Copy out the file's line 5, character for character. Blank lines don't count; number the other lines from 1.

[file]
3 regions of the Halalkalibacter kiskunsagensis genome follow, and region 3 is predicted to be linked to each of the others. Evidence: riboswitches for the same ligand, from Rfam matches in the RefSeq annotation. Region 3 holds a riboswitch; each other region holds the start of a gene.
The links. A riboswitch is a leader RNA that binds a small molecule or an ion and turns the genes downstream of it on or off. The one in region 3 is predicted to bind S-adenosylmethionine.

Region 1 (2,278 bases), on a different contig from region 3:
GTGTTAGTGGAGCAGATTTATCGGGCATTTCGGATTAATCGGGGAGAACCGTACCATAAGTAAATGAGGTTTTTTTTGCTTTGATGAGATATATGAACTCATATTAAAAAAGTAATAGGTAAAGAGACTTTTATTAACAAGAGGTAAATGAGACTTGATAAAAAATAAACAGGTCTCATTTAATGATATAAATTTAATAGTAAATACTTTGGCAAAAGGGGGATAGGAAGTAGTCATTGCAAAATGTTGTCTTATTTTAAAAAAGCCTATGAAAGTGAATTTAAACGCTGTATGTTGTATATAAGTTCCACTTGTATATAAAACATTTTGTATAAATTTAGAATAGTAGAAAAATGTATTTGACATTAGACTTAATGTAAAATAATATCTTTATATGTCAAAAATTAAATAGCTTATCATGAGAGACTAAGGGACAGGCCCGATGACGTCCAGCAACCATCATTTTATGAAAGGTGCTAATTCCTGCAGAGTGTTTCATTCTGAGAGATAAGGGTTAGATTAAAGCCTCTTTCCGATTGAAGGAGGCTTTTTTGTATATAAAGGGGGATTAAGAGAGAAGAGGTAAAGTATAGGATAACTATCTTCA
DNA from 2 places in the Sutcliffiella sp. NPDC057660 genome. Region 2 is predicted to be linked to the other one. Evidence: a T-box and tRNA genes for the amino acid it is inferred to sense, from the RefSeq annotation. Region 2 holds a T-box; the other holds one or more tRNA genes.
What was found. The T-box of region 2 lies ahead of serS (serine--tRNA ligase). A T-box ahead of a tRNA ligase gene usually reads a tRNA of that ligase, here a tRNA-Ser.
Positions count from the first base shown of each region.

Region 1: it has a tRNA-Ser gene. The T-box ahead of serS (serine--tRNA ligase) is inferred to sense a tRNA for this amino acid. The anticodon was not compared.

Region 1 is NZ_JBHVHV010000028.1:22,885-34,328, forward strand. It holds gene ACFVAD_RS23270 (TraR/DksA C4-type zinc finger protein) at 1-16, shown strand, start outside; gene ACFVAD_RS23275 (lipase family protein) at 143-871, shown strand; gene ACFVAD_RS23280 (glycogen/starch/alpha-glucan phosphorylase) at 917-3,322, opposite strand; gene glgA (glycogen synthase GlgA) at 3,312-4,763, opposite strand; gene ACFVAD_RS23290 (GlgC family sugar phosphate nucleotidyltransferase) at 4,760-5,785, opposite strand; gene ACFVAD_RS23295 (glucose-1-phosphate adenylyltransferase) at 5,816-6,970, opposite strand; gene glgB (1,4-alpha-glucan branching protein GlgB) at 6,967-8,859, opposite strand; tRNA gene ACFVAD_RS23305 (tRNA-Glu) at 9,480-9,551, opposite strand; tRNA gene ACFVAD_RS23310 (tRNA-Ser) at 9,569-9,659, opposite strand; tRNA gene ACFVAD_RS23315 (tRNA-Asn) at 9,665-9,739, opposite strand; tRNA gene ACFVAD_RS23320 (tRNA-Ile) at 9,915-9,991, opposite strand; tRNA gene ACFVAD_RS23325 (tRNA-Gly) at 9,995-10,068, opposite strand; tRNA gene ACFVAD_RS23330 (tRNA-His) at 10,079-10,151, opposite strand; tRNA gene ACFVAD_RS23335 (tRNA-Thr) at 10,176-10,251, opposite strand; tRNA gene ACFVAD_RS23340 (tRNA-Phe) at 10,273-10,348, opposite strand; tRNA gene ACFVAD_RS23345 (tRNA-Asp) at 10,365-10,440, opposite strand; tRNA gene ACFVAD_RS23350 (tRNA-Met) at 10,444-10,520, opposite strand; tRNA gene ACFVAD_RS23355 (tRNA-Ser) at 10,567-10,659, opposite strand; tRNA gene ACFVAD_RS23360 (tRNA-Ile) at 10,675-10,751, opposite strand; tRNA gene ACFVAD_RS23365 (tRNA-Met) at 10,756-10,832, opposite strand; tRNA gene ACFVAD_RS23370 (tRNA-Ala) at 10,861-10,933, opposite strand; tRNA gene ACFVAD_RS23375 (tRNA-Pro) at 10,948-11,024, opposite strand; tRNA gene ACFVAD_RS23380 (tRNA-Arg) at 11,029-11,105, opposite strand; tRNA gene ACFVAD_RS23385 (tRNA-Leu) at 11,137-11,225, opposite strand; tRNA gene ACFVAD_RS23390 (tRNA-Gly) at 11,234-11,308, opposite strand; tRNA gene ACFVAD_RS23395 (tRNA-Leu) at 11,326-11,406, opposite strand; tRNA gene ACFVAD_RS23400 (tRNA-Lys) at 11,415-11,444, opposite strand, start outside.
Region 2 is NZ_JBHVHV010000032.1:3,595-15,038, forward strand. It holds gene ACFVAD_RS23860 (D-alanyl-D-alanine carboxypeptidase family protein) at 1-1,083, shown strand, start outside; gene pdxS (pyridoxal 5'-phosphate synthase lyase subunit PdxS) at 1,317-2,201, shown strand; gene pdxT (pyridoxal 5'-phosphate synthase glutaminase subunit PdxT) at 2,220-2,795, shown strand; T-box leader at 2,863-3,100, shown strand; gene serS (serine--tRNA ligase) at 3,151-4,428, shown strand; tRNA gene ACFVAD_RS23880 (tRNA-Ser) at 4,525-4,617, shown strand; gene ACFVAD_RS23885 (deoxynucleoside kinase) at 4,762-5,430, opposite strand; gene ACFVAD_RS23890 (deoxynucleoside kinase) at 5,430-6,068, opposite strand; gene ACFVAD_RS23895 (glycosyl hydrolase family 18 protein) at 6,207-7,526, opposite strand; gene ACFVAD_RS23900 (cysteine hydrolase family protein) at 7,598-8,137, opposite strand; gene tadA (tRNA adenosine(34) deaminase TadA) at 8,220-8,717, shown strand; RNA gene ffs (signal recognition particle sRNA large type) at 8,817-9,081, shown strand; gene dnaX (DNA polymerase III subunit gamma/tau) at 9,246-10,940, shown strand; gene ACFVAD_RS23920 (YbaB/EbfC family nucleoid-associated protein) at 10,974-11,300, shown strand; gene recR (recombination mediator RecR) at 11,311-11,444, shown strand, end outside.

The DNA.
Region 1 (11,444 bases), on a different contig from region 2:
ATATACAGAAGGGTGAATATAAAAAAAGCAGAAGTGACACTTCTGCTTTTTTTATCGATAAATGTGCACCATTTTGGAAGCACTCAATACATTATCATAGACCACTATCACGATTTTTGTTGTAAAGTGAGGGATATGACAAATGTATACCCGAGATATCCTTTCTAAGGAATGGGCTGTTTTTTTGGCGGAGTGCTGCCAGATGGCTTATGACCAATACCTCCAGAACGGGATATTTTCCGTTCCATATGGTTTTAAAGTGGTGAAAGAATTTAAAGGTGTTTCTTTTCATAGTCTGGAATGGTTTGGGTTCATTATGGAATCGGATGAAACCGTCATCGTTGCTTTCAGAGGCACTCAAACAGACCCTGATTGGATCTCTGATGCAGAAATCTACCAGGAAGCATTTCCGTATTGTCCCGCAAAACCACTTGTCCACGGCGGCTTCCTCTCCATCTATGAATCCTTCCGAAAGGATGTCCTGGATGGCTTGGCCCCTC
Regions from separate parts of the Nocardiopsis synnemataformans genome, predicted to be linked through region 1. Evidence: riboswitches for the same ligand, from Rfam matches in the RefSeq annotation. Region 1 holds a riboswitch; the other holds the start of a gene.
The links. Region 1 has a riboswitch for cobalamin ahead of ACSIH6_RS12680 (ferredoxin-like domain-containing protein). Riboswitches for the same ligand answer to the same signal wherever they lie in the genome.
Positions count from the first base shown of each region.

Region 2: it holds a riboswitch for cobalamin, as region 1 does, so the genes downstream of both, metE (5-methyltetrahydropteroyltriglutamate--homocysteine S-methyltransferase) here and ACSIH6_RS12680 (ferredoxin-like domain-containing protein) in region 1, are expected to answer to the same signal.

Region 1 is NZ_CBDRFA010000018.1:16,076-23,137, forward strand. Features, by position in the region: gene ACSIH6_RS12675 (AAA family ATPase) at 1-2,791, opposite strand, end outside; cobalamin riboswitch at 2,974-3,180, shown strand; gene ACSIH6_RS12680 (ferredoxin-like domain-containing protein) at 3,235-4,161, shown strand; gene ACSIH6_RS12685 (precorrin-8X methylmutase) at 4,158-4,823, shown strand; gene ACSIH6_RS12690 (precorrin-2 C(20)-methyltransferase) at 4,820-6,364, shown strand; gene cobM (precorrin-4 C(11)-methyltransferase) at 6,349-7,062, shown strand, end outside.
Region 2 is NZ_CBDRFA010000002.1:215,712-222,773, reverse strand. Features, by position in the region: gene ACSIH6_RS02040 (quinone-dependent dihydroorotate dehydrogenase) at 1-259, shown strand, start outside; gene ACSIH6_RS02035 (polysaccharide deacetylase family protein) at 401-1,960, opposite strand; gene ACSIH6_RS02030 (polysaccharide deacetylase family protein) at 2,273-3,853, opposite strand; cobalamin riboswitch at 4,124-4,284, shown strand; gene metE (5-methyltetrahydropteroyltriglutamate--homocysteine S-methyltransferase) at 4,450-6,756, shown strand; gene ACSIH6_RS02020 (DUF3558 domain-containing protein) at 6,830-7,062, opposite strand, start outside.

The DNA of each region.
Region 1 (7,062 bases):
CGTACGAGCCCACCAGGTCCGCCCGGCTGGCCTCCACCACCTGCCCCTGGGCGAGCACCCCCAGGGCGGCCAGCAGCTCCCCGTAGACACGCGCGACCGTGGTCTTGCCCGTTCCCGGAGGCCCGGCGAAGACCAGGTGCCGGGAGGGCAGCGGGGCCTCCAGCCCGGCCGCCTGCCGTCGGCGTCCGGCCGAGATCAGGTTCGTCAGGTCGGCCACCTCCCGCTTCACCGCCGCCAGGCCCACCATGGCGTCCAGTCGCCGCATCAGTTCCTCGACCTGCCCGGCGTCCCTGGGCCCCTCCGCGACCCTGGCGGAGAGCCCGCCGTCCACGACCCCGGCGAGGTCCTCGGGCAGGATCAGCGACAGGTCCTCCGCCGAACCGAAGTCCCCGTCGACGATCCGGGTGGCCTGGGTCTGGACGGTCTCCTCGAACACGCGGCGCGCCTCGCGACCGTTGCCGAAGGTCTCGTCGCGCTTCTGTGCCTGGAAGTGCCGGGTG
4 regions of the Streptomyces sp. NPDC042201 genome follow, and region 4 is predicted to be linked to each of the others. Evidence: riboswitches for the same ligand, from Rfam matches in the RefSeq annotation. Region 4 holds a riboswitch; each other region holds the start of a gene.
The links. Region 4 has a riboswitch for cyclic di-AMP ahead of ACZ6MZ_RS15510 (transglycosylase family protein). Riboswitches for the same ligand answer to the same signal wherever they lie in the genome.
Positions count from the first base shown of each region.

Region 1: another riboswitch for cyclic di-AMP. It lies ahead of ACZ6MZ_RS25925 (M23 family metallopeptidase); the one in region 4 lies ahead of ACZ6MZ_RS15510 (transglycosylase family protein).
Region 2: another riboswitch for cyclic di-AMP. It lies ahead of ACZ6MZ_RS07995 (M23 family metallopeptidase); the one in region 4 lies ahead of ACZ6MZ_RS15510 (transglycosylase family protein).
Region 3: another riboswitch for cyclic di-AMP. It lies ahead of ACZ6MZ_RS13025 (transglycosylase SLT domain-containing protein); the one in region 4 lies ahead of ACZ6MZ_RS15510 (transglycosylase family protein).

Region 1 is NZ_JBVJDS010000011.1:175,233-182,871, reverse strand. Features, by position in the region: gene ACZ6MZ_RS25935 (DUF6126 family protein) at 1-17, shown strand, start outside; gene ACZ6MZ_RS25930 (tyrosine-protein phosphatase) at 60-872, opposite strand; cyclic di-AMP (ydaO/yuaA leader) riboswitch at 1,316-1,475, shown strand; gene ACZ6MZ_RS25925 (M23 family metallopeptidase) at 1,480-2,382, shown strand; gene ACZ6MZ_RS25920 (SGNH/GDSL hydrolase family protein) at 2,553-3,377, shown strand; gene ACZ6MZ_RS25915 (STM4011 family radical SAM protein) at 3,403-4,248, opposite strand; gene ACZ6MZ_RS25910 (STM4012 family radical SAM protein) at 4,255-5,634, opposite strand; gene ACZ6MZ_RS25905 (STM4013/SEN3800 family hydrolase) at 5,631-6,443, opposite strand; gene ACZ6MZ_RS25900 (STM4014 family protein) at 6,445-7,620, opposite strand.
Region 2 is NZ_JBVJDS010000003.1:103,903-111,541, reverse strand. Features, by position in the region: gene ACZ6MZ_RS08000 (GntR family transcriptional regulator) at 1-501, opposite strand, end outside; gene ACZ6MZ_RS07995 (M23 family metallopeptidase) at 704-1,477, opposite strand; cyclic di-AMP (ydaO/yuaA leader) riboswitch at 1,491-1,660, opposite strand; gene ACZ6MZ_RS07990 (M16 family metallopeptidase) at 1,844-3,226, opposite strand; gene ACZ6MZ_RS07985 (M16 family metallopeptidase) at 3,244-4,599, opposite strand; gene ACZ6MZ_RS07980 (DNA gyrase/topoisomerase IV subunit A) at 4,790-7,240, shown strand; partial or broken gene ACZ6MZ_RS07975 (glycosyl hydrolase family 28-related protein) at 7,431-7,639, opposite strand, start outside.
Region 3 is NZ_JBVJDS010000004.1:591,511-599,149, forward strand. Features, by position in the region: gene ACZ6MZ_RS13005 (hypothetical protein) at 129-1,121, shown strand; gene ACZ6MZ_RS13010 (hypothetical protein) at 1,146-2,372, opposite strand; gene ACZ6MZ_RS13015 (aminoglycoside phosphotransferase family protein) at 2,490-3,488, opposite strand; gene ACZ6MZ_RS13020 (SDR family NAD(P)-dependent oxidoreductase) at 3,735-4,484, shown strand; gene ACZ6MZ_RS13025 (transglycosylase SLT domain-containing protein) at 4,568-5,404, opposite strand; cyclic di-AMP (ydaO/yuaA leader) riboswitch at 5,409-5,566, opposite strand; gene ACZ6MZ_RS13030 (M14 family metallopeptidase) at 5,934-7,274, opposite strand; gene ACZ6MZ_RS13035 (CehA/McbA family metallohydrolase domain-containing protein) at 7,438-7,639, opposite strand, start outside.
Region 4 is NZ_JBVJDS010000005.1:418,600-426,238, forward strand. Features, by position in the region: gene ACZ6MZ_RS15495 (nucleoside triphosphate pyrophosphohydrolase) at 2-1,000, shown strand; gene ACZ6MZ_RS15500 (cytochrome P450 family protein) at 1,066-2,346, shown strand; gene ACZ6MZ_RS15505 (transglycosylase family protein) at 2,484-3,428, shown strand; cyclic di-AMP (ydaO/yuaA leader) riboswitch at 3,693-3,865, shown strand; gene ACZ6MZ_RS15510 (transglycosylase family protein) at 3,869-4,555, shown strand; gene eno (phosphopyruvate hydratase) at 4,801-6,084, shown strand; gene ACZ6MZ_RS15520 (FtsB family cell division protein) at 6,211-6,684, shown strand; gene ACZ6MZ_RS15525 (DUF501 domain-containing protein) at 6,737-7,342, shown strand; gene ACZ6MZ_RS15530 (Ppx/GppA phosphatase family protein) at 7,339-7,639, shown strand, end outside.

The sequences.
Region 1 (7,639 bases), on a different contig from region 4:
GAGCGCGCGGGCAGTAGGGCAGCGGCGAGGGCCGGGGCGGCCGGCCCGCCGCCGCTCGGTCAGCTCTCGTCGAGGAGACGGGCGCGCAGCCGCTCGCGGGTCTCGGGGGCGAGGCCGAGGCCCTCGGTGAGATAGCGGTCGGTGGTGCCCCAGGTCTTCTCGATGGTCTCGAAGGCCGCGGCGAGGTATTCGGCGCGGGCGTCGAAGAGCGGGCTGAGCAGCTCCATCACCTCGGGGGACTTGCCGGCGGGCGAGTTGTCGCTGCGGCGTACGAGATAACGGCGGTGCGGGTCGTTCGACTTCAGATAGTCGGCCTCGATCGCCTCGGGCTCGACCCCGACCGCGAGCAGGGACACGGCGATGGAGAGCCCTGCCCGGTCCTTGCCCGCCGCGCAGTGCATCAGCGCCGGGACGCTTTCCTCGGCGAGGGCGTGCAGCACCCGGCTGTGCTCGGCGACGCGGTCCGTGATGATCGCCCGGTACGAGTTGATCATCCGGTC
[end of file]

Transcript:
DNA from 2 places in the Sutcliffiella sp. NPDC057660 genome. Region 2 is predicted to be linked to the other one. Evidence: a T-box and tRNA genes for the amino acid it is inferred to sense, from the RefSeq annotation. Region 2 holds a T-box; the other holds one or more tRNA genes.